Wednesday, January 30, 2008

Glimpses of the Moon Musical: Reviews

From Variety:

Glimpses of the Moon
(Oak Room, Algonquin Hotel; 81 seats; $50 top)

'Glimpses of the Moon'
Stephen Plunkett and Patti Murin both want to marry millionaires in 'Glimpses of the Moon,' a Jazz Age tuner at the Algonquin Hotel's Oak Room.
A Lemon Tree Prods. presentation of a musical in two acts with music by John Mercurio, book and lyrics by Tajlei Levis, based on the novel by Edith Wharton. Directed by Marc Bruni. Musical direction, John Mercurio. Choreography, Denis Jones.

Ellie Vanderlyn - Beth Glover
Nelson Vanderlyn - Daren Kelly
Ursula Gillow, Coral
Hicks - Laura Jordan
Winthrop Strefford - Glenn Peters
Susy Branch - Patti Murin
Nick Lansing - Stephen Plunkett
Guest Star - KT Sullivan

The Oak Room at the Algonquin has come up with a novel way to fill winter Monday nights; not a one-shot by an upcoming or faded cabaret singer, but a fully realized mini-musical comedy. "Glimpses of the Moon," from Edith Wharton's 1922 novel (which immediately followed her Pulitzer-winner, "The Age of Innocence"), fits reasonably well in the hallowed room and makes a pleasant evening's diversion.

Wharton's Jazz Age tale tells of a likable dancer-girl and novelist-boy, members of the underfed upper class who subsist from house-party to house-party. Their plan: to marry solely for the purpose of accumulating lavish wedding gifts from their gilt-edged friends, which they figure will bring enough at the pawn shop to get them through a year. They mutually agree to step aside as soon as one or the other finds a bona fide millionaire of their own, but you can pretty much guess what happens.

From Broadway World

It is always a pleasure to see a well-crafted, witty musical comedy. Glimpses of the Moon, an original musical based on an Edith Wharton novel and created specifically for the intimate wood-paneled Oak Room of the Algonquin Hotel, delivers in spades. Produced by Lemon Tree Productions and written by Tajlei Levis (book and lyrics) and John Mercurio (Music), it is a sparkling valentine to the jazz age.

It is 1922, and Susy Branch (Patti Murin) is a Bright Young Thing, who is popular but penniless, living off rich friends and being delightful, hoping to marry a rich man. At a party hosted by Ellie Vanderlyn (Beth Glover) and her husband Nelson (Daren Kelly), Susy meets the handsome Nick Lansing (Stephen Plunkett), a student of Greek pottery who is equally charming and impecunious. The two hatch a plot to marry each other and then sell off the wedding gifts over the course of a year, for once able to support themselves in the style to which they desperately want to become accustomed. After their honeymoon in a fishing camp owned by their well-connected but also basically poor friend Streffy (Glenn Peters), the two are invited to Ellie's mansion in Newport for the Summer, but when they arrive they find that Ellie is not there. She's off having an affair, and she's tasked Susy with mailing four letters to her husband over the course of the Summer to make him think she's still at home. This was brilliantly dramatized by the hilarious "Letters To Nelson", sung by Ellie getting more and more dishabille with each succeeding missive. Nick takes the time to write an archeological adventure novel (a precursor to Indiana Jones?).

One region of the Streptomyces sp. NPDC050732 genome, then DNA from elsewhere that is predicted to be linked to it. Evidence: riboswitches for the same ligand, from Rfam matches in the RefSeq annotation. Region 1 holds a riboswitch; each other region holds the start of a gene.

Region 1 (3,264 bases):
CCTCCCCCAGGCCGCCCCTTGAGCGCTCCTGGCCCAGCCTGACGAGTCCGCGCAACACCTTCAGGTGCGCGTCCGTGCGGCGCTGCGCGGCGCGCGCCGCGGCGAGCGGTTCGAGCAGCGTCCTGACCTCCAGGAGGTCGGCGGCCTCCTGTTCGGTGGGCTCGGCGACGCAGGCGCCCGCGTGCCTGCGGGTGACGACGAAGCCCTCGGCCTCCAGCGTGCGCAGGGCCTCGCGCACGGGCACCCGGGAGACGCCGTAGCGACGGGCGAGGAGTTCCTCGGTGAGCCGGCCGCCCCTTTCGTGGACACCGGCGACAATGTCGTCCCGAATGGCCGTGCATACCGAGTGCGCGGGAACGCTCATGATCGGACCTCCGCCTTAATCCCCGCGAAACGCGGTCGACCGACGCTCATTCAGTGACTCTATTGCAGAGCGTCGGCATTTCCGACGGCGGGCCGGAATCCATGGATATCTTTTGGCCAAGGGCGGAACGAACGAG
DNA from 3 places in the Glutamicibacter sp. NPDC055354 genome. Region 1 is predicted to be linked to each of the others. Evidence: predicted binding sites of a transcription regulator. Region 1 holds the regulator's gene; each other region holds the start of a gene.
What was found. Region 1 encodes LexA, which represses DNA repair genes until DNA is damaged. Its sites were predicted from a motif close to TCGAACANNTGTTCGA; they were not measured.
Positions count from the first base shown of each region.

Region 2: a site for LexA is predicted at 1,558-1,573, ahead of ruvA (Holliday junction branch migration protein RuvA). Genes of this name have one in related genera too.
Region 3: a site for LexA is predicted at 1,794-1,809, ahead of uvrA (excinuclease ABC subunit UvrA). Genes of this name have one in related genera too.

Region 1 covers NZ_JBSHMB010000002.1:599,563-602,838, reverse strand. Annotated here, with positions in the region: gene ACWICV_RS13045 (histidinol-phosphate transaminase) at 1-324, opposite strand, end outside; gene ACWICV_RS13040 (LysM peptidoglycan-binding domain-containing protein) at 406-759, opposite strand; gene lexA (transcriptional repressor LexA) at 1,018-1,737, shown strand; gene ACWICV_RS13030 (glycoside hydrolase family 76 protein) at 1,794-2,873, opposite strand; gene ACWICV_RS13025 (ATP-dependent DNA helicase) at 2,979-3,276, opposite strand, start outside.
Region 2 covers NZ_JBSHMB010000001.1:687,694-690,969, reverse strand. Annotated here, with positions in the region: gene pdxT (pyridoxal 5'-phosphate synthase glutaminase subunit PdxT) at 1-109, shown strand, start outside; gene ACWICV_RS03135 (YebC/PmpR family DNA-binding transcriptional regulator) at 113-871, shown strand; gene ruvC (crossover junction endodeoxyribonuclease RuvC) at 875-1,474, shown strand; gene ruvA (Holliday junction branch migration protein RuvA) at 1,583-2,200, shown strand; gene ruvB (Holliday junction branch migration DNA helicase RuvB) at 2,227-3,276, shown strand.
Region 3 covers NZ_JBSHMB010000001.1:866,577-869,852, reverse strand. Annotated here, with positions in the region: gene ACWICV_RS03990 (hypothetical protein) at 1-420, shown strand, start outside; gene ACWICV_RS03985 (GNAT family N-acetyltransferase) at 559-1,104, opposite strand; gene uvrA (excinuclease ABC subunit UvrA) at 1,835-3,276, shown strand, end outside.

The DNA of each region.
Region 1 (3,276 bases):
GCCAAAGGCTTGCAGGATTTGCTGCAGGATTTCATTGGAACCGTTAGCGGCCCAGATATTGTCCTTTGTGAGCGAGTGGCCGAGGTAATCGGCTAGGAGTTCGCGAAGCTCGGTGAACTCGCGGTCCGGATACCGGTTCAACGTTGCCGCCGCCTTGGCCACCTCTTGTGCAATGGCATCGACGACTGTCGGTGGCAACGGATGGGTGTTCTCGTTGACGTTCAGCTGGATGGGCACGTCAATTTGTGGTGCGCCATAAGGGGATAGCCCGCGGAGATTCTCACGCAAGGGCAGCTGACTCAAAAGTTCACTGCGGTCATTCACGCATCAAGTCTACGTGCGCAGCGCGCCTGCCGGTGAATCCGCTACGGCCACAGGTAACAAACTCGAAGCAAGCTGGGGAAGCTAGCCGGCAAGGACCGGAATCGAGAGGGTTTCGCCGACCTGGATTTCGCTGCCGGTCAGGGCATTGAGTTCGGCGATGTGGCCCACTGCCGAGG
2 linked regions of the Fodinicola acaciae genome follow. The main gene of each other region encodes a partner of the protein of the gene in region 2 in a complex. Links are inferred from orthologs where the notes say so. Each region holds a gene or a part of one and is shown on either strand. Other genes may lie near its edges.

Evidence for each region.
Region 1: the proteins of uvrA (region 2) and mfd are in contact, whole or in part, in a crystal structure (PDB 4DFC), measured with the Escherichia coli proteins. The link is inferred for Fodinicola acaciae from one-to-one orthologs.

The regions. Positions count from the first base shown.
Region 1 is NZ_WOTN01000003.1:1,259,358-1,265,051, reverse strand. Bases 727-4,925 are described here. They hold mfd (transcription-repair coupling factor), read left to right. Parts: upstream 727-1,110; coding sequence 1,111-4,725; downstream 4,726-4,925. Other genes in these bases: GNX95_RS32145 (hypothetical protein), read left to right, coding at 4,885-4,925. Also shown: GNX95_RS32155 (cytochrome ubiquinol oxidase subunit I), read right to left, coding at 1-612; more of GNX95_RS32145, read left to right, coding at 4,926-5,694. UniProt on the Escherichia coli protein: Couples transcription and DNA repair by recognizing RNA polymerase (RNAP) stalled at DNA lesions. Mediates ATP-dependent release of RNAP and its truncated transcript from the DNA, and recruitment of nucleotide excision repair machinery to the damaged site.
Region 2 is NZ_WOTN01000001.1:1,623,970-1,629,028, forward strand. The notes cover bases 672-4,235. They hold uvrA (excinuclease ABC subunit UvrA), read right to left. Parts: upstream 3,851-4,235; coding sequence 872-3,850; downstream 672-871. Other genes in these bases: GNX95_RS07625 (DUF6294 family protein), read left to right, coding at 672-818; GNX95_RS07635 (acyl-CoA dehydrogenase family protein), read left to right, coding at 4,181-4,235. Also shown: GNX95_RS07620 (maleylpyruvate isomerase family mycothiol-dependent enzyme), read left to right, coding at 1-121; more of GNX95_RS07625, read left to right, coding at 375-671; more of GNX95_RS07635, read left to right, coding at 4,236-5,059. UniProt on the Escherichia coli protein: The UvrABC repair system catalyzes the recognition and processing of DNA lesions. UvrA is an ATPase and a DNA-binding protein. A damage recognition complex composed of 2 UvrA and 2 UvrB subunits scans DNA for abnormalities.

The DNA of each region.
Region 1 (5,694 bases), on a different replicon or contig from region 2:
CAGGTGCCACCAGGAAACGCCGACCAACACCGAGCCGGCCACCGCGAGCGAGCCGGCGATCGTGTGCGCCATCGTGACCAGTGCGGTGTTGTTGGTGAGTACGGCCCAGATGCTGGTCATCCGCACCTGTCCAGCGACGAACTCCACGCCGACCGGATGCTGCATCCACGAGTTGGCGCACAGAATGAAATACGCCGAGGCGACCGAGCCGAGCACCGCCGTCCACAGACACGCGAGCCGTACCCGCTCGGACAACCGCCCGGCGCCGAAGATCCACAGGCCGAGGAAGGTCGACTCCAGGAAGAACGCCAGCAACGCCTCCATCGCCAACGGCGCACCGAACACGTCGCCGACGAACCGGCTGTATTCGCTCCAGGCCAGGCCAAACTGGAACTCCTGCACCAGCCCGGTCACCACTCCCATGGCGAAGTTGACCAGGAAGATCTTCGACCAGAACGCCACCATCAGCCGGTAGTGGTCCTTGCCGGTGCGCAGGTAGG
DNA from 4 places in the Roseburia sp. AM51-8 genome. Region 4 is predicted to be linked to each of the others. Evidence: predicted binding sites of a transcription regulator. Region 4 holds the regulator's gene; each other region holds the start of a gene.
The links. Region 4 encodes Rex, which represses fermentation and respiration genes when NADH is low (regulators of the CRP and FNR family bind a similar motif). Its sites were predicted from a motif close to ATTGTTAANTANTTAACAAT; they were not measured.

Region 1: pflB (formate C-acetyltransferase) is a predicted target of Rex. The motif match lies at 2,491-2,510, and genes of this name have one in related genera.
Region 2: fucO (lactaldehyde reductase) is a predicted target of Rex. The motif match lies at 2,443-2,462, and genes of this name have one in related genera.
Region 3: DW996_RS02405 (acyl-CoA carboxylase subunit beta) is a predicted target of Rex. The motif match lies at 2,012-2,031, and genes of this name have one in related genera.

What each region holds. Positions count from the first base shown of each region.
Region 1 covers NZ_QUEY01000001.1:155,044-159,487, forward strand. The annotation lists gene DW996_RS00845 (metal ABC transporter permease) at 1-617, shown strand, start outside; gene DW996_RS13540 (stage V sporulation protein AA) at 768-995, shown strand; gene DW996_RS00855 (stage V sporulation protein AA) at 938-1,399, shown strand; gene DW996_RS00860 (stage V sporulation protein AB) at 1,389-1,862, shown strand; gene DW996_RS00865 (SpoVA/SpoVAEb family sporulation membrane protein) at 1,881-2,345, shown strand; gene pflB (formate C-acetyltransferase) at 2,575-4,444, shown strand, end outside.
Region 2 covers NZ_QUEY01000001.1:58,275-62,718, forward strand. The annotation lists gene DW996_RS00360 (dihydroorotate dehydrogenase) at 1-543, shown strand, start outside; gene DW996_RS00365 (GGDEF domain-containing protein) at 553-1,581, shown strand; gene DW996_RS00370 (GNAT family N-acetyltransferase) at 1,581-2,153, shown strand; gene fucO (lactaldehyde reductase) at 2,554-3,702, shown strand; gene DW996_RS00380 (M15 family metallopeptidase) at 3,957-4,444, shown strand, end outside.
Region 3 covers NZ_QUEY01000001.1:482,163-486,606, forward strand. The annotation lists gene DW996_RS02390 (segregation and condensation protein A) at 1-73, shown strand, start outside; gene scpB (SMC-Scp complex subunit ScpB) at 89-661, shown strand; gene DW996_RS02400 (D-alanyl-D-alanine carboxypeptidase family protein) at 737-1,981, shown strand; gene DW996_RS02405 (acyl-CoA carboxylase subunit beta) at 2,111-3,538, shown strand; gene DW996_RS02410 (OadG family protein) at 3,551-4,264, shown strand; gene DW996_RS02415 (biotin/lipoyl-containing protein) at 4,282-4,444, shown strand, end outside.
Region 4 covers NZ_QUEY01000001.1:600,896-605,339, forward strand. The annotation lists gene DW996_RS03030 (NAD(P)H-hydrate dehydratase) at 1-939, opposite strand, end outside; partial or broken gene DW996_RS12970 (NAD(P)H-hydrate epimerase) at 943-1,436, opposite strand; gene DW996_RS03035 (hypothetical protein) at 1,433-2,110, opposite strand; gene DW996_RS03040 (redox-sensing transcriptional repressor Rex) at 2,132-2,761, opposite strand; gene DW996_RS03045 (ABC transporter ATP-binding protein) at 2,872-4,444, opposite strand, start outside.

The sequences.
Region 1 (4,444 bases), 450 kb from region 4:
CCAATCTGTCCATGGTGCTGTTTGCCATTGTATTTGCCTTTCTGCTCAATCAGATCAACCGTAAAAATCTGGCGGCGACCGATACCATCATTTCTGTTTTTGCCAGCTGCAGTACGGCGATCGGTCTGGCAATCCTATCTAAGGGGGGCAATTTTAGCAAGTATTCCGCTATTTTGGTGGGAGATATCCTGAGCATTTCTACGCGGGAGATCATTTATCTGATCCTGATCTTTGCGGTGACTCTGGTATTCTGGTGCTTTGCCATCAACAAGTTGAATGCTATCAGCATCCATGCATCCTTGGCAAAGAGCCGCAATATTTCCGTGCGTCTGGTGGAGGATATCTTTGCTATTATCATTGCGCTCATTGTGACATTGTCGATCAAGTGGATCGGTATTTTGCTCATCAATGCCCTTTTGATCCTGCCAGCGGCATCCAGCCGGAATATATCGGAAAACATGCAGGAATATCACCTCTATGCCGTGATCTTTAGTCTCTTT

Friday, January 11, 2008

CFP: Edith Wharton Panels at MLA 2008

The Edith Wharton Society will sponsor two sessions at the MLA conference in San Francisco on December 27-30, 2008.

1. WWWD? What Would Wharton Do? Edith Wharton and Politics

What do we know about Edith Wharton’s politics? Her political persuasions? Her views on personal and institutional political responsibility in the modern world? What political concerns did she have? Was her writing ever meant to put forth any political thought, position, or agenda that she might feel important? What were her views on war? On the social problems facing the American public in the 1920s and 1930s? How applicable are her views to the current American scene? Please send abstracts (about 500 words) and short CV's by March 15th to Linda Costanzo Cahir ( or Kean University, 1000 Morris Ave. Willis 103B, Union, NJ 07083).

2. Edith Wharton and the ‘Other Half’

This panel seeks to explore all aspects of Edith Wharton’s relationship to urban poverty. All approaches are welcome, as are papers connecting Wharton to other figures. Please send abstracts of 250-300 words and 1 page cvs to Hildegard Hoeller at by March 10th. This panel is organized by the Edith Wharton Society.

Edith Wharton Walk

New York Times:

ADVENTURE ON A SHOESTRING Saturday at 2 p.m., “The World of Edith Wharton,” features a walk in Gramercy Park, meeting on the southwest corner of Lexington Avenue and 23rd Street. (212) 265-2663. $10.

Tuesday, January 01, 2008

Wharton's copyrights in "life plus 70 years" copyright countries

From John Mark Ockerbloom of the Online Books page:

Much of the world gets to celebrate today as Public Domain Day as well, the day when a whole year’s worth of copyrights enter the public domain for anyone to copy or reuse as they like.

In countries that use the “life plus 50 years” minimum standard of the Berne Convention, works by authors who died in 1957 enter the public domain today. That includes writers, artists, and composers like Nikos Kazantzakis, Diego Rivera, Dorothy L. Sayers, Jean Sibelius, and Laura Ingalls Wilder.

In countries that use the “life plus 70 years” term, works by authors who died in 1937 enter the public domain, including works by J. M. Barrie, Jean de Brunhoff, H. P. Lovecraft, Maurice Ravel, and Edith Wharton. Since many countries with this term recently extended it due to trade agreements, they’re often seeing these works re-enter the public domain after being removed from it, but their return to the public is still appreciated.